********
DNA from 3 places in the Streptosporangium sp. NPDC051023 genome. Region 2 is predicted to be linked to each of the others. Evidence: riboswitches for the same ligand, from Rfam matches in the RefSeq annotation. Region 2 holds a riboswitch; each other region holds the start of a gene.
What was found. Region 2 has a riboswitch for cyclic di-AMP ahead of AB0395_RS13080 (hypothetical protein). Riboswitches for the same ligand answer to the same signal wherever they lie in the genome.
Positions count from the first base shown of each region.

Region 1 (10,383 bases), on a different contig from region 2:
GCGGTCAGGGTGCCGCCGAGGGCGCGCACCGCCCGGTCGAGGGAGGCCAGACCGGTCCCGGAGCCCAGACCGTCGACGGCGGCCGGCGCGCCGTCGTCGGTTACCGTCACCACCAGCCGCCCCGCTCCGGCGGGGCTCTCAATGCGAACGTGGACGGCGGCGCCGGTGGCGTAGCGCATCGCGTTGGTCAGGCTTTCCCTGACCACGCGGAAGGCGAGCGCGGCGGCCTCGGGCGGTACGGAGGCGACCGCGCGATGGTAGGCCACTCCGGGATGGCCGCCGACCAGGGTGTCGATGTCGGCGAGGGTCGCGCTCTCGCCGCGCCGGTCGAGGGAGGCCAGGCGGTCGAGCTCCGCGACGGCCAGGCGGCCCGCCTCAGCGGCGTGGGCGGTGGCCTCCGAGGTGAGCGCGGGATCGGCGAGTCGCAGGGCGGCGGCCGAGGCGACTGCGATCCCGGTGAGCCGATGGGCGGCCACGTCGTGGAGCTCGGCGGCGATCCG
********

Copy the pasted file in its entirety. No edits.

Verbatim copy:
DNA from 3 places in the Streptosporangium sp. NPDC051023 genome. Region 2 is predicted to be linked to each of the others. Evidence: riboswitches for the same ligand, from Rfam matches in the RefSeq annotation. Region 2 holds a riboswitch; each other region holds the start of a gene.
What was found. Region 2 has a riboswitch for cyclic di-AMP ahead of AB0395_RS13080 (hypothetical protein). Riboswitches for the same ligand answer to the same signal wherever they lie in the genome.
Positions count from the first base shown of each region.

Region 1 (10,383 bases), on a different contig from region 2:
GCGGTCAGGGTGCCGCCGAGGGCGCGCACCGCCCGGTCGAGGGAGGCCAGACCGGTCCCGGAGCCCAGACCGTCGACGGCGGCCGGCGCGCCGTCGTCGGTTACCGTCACCACCAGCCGCCCCGCTCCGGCGGGGCTCTCAATGCGAACGTGGACGGCGGCGCCGGTGGCGTAGCGCATCGCGTTGGTCAGGCTTTCCCTGACCACGCGGAAGGCGAGCGCGGCGGCCTCGGGCGGTACGGAGGCGACCGCGCGATGGTAGGCCACTCCGGGATGGCCGCCGACCAGGGTGTCGATGTCGGCGAGGGTCGCGCTCTCGCCGCGCCGGTCGAGGGAGGCCAGGCGGTCGAGCTCCGCGACGGCCAGGCGGCCCGCCTCAGCGGCGTGGGCGGTGGCCTCCGAGGTGAGCGCGGGATCGGCGAGTCGCAGGGCGGCGGCCGAGGCGACTGCGATCCCGGTGAGCCGATGGGCGGCCACGTCGTGGAGCTCGGCGGCGATCCG